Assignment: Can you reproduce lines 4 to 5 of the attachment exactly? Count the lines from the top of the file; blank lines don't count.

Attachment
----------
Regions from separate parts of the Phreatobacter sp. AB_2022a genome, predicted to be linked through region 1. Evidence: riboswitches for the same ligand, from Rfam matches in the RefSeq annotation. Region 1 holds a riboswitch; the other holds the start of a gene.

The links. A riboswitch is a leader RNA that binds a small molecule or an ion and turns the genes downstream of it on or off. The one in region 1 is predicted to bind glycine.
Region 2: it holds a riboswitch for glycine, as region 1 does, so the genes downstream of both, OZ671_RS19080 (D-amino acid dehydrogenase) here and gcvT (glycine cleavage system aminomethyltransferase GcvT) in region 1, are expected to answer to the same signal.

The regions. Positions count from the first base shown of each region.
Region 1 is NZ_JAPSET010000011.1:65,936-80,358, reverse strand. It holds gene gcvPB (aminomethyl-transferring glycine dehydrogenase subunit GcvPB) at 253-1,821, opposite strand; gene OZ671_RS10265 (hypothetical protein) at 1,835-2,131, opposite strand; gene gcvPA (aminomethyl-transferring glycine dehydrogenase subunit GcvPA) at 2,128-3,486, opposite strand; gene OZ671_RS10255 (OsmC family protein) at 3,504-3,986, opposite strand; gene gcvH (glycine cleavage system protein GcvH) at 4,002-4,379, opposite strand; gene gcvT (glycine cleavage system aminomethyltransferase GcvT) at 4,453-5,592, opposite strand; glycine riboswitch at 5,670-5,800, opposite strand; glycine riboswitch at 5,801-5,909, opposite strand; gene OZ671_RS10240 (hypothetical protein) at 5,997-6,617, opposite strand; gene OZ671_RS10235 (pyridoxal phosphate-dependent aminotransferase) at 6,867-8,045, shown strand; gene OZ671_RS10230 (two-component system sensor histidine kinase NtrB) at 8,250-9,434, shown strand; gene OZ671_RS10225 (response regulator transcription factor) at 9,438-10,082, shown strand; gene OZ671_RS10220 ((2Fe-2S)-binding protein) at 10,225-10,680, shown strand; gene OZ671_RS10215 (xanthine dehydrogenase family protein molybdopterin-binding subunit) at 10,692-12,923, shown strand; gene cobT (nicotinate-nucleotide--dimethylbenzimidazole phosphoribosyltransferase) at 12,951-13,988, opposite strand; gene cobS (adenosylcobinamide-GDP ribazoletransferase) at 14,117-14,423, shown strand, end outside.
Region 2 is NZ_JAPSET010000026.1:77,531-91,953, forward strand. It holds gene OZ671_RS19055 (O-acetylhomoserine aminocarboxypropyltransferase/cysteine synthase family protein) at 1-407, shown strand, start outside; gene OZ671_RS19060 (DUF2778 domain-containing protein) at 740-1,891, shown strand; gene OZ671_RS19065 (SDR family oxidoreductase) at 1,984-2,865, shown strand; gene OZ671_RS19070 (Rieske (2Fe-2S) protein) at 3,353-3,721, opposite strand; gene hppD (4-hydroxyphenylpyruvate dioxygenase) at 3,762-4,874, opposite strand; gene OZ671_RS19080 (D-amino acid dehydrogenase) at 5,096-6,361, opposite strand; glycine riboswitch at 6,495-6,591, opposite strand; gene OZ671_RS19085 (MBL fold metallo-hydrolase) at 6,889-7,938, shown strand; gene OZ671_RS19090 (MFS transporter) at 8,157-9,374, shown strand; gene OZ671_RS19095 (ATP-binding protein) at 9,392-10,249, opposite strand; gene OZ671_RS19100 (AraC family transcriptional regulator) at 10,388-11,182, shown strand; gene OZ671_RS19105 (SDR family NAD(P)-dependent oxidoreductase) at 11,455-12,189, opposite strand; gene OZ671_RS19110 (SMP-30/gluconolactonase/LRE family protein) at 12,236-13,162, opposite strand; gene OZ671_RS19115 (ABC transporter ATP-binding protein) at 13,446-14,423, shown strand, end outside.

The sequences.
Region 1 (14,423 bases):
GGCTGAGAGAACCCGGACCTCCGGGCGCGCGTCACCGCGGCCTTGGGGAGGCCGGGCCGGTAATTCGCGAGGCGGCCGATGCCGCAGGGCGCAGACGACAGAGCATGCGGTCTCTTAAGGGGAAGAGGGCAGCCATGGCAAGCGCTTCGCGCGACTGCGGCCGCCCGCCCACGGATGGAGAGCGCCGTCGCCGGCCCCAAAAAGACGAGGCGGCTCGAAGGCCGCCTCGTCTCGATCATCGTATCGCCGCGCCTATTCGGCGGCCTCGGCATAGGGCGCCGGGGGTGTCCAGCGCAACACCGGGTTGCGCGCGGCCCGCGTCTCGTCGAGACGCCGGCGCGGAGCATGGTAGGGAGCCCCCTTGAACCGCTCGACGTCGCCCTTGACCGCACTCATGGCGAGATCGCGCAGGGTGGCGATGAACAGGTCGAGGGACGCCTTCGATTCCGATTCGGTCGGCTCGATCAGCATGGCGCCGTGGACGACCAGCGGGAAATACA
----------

The regions. Positions count from the first base shown of each region.
Region 1 is NZ_JAPSET010000011.1:65,936-80,358, reverse strand. It holds gene gcvPB (aminomethyl-transferring glycine dehydrogenase subunit GcvPB) at 253-1,821, opposite strand; gene OZ671_RS10265 (hypothetical protein) at 1,835-2,131, opposite strand; gene gcvPA (aminomethyl-transferring glycine dehydrogenase subunit GcvPA) at 2,128-3,486, opposite strand; gene OZ671_RS10255 (OsmC family protein) at 3,504-3,986, opposite strand; gene gcvH (glycine cleavage system protein GcvH) at 4,002-4,379, opposite strand; gene gcvT (glycine cleavage system aminomethyltransferase GcvT) at 4,453-5,592, opposite strand; glycine riboswitch at 5,670-5,800, opposite strand; glycine riboswitch at 5,801-5,909, opposite strand; gene OZ671_RS10240 (hypothetical protein) at 5,997-6,617, opposite strand; gene OZ671_RS10235 (pyridoxal phosphate-dependent aminotransferase) at 6,867-8,045, shown strand; gene OZ671_RS10230 (two-component system sensor histidine kinase NtrB) at 8,250-9,434, shown strand; gene OZ671_RS10225 (response regulator transcription factor) at 9,438-10,082, shown strand; gene OZ671_RS10220 ((2Fe-2S)-binding protein) at 10,225-10,680, shown strand; gene OZ671_RS10215 (xanthine dehydrogenase family protein molybdopterin-binding subunit) at 10,692-12,923, shown strand; gene cobT (nicotinate-nucleotide--dimethylbenzimidazole phosphoribosyltransferase) at 12,951-13,988, opposite strand; gene cobS (adenosylcobinamide-GDP ribazoletransferase) at 14,117-14,423, shown strand, end outside.